Buddy is my studio bunny. He’s a dwarf little guy, black except for a small patch of white around his neck. He’s mostly quiet, and generally nice except for an occasional passive-aggressive flick of the ear. I think he’s Amish – he wears a lot of black, keeps to himself, and mostly dislikes small talk. But he has a job to do, and doesn’t shy away from hard work.
He has a large cardboard box inside his crate to keep him busy. It isn’t always the same box – I’ve rotated out a large wine box, a cardboard shipping container, and a dehumidifier package. But whatever it is at any given moment, it gives him a bit of shelter and a place to hide – and most of all, a project.
In the winter, Buddy lives in my studio. He works when I do. When I cut metal, he chisels holes in his cardboard box to create perfectly round windows. He is a craftsman. Amish, I tell you. Detail-oriented. Just don’t play the radio while you work.
In the summer, he stays in a wire cage outdoors, his cardboard box beside him. He never shirks his duty. When Alan pulled the siding off the garage so we could attach the greenhouse, Buddy was working right alongside him. He ripped an entire side off his box in giant chunks. No slacking for that one. Too much to do. He finished right when Alan did.
The next morning, an Amish carpenter named Wayne came to put in the posts for my wood shop. He dozed the earth flat, then drilled holes into the corners with a massive auger. Giant 6×6 beams stuck out of the earth like dry spaghetti in a pot. Buddy flipped his box open side up and hopped inside to work that day, and finished his structure before Wayne did. He’s quick, that one. Faster than Amish.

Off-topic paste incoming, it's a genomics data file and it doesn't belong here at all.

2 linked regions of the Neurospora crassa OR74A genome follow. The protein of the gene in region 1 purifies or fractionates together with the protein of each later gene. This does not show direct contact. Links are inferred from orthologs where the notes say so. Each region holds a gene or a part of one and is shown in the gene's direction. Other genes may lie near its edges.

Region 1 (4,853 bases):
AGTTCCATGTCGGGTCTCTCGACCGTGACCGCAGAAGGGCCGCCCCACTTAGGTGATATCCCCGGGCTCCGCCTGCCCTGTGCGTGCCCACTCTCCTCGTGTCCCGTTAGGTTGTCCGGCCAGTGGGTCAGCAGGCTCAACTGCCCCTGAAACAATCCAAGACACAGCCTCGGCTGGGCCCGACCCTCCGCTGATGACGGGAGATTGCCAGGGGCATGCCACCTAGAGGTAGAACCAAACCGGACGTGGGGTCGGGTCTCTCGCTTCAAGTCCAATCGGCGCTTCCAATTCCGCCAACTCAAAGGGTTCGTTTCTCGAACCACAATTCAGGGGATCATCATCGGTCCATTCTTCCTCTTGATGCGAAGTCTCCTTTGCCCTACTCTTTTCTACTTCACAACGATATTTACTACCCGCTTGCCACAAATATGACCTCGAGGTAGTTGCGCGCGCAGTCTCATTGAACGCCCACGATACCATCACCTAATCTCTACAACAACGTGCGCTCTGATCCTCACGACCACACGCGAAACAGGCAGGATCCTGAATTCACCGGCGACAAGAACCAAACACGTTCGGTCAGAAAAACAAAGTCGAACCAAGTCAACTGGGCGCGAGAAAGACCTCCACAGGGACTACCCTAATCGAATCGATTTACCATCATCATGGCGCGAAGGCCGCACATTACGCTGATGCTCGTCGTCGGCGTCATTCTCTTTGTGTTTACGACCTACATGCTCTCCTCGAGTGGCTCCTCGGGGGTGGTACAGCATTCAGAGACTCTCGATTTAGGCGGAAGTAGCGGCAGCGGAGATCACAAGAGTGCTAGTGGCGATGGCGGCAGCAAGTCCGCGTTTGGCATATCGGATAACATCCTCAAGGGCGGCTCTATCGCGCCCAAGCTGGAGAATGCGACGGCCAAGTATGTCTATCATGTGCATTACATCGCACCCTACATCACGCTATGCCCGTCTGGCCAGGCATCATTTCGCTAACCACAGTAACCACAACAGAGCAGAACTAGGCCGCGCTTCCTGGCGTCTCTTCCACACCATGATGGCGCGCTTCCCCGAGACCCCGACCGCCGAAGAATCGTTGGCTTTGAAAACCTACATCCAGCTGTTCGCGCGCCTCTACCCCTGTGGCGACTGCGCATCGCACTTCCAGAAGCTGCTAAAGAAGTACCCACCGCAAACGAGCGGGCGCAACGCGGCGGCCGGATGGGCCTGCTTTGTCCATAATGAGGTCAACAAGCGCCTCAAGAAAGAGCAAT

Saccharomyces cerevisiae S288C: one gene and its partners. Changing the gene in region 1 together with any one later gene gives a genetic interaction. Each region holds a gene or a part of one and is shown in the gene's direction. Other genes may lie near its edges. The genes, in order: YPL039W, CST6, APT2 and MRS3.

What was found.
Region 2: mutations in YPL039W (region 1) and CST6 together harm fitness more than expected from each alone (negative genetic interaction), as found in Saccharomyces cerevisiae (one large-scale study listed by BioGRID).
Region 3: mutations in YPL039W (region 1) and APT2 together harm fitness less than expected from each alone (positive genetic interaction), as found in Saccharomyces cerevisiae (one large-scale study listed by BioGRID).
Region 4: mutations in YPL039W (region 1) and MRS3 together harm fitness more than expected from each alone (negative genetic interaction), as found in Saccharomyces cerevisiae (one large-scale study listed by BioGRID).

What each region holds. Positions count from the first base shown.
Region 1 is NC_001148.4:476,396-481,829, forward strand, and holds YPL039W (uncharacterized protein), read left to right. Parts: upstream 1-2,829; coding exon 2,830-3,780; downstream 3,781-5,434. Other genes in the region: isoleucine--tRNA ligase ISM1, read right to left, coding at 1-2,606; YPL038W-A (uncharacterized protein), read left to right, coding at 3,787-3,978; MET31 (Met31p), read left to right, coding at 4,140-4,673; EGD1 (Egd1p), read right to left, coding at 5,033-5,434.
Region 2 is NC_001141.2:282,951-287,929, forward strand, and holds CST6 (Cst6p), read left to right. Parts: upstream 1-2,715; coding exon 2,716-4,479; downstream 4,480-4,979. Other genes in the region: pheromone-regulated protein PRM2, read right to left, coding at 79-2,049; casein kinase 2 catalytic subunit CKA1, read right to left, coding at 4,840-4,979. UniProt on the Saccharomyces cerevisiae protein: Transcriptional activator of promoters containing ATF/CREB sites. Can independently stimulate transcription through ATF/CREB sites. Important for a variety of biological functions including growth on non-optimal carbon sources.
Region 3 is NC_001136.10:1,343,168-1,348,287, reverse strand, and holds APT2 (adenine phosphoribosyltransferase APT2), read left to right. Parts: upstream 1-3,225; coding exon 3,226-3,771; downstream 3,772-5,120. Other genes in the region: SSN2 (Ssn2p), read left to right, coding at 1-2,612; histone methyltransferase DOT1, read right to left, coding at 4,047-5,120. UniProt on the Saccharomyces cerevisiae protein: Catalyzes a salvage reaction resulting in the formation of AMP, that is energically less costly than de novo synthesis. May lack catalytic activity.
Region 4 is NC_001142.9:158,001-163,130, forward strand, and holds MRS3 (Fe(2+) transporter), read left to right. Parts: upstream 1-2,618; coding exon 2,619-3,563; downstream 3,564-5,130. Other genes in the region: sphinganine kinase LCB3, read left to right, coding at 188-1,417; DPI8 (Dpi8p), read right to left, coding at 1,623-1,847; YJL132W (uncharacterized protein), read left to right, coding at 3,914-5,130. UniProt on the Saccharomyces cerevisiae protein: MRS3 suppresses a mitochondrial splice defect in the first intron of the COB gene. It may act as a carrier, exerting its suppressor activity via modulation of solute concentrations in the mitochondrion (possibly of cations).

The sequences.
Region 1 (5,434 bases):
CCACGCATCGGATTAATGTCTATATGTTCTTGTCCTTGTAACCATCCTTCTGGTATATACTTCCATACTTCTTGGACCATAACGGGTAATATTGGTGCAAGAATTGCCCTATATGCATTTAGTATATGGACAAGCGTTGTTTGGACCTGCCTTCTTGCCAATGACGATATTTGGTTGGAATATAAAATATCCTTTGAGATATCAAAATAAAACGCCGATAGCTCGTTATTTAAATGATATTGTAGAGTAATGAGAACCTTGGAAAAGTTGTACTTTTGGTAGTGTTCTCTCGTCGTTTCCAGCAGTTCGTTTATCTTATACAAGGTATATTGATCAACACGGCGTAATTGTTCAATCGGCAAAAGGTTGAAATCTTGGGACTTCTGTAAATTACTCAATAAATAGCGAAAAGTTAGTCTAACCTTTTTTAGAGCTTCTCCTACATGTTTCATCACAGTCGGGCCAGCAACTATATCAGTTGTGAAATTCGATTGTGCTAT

I’ve learned that the Amish sometimes skirt their own rules when it suits them. They’ll talk on the phone, use heavy machinery… one Amish guy I knew even had his own website. I watched as Wayne discretely resorted to using an electric circular saw once, plugged right into our own heathen outlet. But not Buddy. He’s a stickler, and only uses hand tools – well, they would be hand tools, if he had hands. Mostly, he uses his teeth.
As for Wayne, he uses a flip-phone – so perhaps it isn’t technically breaking the rules. Most people I know wouldn’t call a flip-phone technology these days. Maybe the trick to salvation is to stay one step behind the times. Be a late adopter, as it were. Buddy was adopted late. But he’s never used a flip-phone, not even once. Strict Amish, that one.
When I was younger, I thought that Amish people didn’t drive. We’d see the horses and buggies when we drove into the heartland. It wasn’t until I put a wood stove into my old house that I learned that this rule was optional, sometimes.
I bought the stove from a man named James, a massive Amish fellow of few words. He was built like Paul Bunyan, if you trade out the plaid shirt and ax for suspenders and a flat-brimmed hat. When he delivered that stove and a few tons of fuel to go with, I watched him fly a flatbed semi down my tiny driveway, backward. He’d hired a driver, but he was a chatty fellow. James didn’t have time for that. Too much to do.
When I was a teenager, I remember learning at my church about records you could play backward to reveal Satanic messages. I don’t know why we were taught this at church, nor how evil it all was – they mostly sounded like a song mid-rewind. I couldn’t make messages out of them, good, bad, or otherwise. But I wonder perhaps if driving a truck forward is verboten, is driving backward fine? Maybe evil only operates in one direction.
As for my church, I showed up every Sunday in my pretty dress and black patent leather shoes and dutifully put a quarter in the collection plate. But I came to view it all as a bit like driver’s ed – you put your hands at 10 and 2 while others are watching. But for day to day life, you don’t let formalities get in the way of what needs to be done. Be nice and all that, but for God’s sake, get back to work.